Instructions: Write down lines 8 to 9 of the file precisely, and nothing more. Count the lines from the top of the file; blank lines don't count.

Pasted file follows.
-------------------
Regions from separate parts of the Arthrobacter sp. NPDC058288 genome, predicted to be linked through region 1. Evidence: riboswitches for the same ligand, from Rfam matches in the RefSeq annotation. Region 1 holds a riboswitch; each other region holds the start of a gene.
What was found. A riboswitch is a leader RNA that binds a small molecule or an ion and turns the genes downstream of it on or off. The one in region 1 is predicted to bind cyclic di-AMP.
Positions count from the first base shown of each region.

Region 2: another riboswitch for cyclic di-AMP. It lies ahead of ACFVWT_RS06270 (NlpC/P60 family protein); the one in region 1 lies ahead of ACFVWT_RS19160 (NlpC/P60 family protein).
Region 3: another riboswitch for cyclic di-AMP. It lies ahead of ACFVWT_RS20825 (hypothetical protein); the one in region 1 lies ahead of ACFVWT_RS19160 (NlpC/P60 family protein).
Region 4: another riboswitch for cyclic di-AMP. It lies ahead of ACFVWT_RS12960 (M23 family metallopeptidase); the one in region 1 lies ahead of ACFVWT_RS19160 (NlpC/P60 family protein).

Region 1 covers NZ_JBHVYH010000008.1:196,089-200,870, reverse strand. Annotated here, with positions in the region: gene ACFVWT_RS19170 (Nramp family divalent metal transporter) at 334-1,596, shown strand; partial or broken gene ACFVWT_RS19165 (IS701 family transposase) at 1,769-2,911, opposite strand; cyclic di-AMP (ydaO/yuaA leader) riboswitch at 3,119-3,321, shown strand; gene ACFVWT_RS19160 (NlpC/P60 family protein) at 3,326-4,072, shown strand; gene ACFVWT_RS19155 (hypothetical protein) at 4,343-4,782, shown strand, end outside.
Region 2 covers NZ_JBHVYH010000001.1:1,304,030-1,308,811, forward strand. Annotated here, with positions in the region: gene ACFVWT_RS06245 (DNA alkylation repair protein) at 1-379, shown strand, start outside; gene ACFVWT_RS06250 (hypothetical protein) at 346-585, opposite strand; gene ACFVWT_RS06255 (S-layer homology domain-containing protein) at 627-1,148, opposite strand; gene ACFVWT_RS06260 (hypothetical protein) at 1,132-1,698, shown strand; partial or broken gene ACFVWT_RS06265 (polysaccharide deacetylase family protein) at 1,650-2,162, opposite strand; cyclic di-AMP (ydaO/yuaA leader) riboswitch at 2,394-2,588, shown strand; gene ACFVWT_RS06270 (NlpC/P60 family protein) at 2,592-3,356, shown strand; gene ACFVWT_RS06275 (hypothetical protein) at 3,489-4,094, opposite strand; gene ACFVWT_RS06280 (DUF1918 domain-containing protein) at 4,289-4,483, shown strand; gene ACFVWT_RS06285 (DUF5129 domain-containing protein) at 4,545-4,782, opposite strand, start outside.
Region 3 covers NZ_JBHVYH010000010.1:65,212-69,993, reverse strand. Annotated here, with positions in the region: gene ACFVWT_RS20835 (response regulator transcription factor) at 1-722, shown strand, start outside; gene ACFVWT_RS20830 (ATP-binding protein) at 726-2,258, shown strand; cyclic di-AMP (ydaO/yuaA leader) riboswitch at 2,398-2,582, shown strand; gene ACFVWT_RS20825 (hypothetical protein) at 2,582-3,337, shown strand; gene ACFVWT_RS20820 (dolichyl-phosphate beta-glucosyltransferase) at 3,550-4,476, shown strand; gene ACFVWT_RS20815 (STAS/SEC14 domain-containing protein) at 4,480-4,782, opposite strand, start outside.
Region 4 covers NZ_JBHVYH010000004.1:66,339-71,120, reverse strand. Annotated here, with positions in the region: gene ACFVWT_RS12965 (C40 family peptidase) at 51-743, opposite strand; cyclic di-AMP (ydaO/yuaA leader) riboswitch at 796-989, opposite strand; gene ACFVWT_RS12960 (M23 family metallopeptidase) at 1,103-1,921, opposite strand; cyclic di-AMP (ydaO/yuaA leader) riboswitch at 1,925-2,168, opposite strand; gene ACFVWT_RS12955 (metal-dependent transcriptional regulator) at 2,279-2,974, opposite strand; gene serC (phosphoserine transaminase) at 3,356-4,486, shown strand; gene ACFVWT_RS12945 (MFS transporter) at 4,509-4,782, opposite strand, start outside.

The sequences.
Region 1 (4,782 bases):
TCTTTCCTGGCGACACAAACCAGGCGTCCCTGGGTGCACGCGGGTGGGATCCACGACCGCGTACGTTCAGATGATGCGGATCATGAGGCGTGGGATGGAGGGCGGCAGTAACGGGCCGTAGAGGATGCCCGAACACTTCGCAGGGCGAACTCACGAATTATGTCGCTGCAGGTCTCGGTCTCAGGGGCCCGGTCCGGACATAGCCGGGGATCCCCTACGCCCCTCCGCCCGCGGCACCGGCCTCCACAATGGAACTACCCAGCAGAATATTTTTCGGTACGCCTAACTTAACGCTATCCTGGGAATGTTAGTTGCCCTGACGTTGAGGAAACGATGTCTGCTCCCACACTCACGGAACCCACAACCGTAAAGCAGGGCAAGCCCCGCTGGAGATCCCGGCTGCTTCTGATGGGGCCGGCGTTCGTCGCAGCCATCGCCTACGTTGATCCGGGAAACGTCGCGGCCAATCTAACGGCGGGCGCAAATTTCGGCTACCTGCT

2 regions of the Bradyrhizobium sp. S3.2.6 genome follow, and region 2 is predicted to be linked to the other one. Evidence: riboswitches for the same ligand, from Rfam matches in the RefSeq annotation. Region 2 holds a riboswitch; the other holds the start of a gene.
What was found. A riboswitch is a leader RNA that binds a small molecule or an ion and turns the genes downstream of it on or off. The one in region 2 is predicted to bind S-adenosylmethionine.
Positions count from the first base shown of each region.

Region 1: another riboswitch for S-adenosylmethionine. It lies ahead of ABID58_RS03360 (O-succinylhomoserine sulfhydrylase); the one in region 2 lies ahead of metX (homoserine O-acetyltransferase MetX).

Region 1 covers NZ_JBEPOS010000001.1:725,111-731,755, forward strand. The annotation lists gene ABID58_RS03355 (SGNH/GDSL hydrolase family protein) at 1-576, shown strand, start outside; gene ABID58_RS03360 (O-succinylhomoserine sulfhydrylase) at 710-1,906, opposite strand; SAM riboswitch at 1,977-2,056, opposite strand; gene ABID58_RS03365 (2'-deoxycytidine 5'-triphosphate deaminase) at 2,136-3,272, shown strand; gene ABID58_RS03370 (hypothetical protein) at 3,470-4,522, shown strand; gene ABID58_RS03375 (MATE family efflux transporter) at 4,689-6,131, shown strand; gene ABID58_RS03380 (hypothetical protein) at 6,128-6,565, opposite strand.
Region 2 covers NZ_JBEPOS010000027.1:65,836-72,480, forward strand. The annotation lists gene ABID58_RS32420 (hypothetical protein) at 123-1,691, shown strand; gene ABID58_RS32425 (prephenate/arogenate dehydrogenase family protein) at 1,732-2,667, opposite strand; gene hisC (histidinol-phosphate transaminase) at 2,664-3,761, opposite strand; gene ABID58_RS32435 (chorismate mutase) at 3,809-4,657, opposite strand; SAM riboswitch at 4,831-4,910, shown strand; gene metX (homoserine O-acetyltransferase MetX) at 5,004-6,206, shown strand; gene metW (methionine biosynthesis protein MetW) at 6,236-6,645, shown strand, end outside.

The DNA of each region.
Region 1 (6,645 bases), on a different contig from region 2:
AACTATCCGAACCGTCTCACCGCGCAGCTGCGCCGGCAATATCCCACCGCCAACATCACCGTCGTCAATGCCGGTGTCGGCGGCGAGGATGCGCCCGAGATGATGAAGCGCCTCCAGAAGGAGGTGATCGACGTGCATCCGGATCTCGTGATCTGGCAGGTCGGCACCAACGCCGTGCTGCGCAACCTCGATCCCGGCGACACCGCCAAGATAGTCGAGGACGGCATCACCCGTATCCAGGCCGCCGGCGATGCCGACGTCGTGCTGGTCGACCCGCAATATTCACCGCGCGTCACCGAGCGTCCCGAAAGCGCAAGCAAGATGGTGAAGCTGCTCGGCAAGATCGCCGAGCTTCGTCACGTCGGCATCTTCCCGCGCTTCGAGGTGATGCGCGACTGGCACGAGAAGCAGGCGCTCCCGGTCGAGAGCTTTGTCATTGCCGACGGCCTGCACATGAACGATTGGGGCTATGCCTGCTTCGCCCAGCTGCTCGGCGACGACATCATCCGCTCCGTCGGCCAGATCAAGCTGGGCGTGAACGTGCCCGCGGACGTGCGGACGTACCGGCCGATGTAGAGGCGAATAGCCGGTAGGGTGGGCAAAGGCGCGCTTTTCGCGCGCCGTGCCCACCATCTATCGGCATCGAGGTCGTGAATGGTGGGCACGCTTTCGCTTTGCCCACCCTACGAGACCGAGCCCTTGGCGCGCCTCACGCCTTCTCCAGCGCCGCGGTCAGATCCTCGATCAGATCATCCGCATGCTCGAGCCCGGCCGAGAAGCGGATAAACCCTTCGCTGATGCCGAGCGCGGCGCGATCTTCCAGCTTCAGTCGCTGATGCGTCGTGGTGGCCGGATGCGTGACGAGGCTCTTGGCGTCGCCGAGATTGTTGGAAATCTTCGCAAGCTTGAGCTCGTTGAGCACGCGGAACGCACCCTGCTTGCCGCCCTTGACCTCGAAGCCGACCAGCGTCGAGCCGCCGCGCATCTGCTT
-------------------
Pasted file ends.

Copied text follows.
Region 2 covers NZ_JBHVYH010000001.1:1,304,030-1,308,811, forward strand. Annotated here, with positions in the region: gene ACFVWT_RS06245 (DNA alkylation repair protein) at 1-379, shown strand, start outside; gene ACFVWT_RS06250 (hypothetical protein) at 346-585, opposite strand; gene ACFVWT_RS06255 (S-layer homology domain-containing protein) at 627-1,148, opposite strand; gene ACFVWT_RS06260 (hypothetical protein) at 1,132-1,698, shown strand; partial or broken gene ACFVWT_RS06265 (polysaccharide deacetylase family protein) at 1,650-2,162, opposite strand; cyclic di-AMP (ydaO/yuaA leader) riboswitch at 2,394-2,588, shown strand; gene ACFVWT_RS06270 (NlpC/P60 family protein) at 2,592-3,356, shown strand; gene ACFVWT_RS06275 (hypothetical protein) at 3,489-4,094, opposite strand; gene ACFVWT_RS06280 (DUF1918 domain-containing protein) at 4,289-4,483, shown strand; gene ACFVWT_RS06285 (DUF5129 domain-containing protein) at 4,545-4,782, opposite strand, start outside.
Region 3 covers NZ_JBHVYH010000010.1:65,212-69,993, reverse strand. Annotated here, with positions in the region: gene ACFVWT_RS20835 (response regulator transcription factor) at 1-722, shown strand, start outside; gene ACFVWT_RS20830 (ATP-binding protein) at 726-2,258, shown strand; cyclic di-AMP (ydaO/yuaA leader) riboswitch at 2,398-2,582, shown strand; gene ACFVWT_RS20825 (hypothetical protein) at 2,582-3,337, shown strand; gene ACFVWT_RS20820 (dolichyl-phosphate beta-glucosyltransferase) at 3,550-4,476, shown strand; gene ACFVWT_RS20815 (STAS/SEC14 domain-containing protein) at 4,480-4,782, opposite strand, start outside.